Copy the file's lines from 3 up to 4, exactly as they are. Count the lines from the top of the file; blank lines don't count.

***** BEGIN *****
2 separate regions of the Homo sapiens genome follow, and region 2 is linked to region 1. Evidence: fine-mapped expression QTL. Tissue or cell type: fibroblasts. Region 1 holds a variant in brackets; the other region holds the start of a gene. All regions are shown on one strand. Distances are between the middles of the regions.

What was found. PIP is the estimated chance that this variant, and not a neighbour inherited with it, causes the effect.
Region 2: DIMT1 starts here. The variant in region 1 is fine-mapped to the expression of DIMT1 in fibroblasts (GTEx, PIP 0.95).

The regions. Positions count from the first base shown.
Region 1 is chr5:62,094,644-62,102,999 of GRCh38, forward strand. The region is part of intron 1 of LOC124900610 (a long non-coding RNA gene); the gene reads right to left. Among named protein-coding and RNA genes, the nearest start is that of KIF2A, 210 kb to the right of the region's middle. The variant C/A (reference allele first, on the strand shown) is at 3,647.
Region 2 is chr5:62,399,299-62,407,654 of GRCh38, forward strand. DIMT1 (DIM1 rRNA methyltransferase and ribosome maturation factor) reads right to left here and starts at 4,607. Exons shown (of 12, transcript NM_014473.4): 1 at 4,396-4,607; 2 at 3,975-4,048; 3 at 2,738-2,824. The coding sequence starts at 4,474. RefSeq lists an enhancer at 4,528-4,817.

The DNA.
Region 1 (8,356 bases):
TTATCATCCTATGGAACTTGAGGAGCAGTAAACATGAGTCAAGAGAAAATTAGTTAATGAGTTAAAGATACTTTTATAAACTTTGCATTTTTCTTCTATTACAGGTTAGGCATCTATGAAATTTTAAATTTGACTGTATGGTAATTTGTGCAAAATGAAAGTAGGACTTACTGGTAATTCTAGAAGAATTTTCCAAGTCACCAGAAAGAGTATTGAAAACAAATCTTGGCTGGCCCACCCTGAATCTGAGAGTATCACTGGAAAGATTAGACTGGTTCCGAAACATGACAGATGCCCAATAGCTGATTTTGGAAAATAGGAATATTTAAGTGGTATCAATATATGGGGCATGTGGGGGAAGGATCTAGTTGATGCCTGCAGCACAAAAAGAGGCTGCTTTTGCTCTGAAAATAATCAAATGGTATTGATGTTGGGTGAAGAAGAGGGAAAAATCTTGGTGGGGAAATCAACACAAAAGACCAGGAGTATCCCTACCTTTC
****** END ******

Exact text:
Region 2: DIMT1 starts here. The variant in region 1 is fine-mapped to the expression of DIMT1 in fibroblasts (GTEx, PIP 0.95).

The regions. Positions count from the first base shown.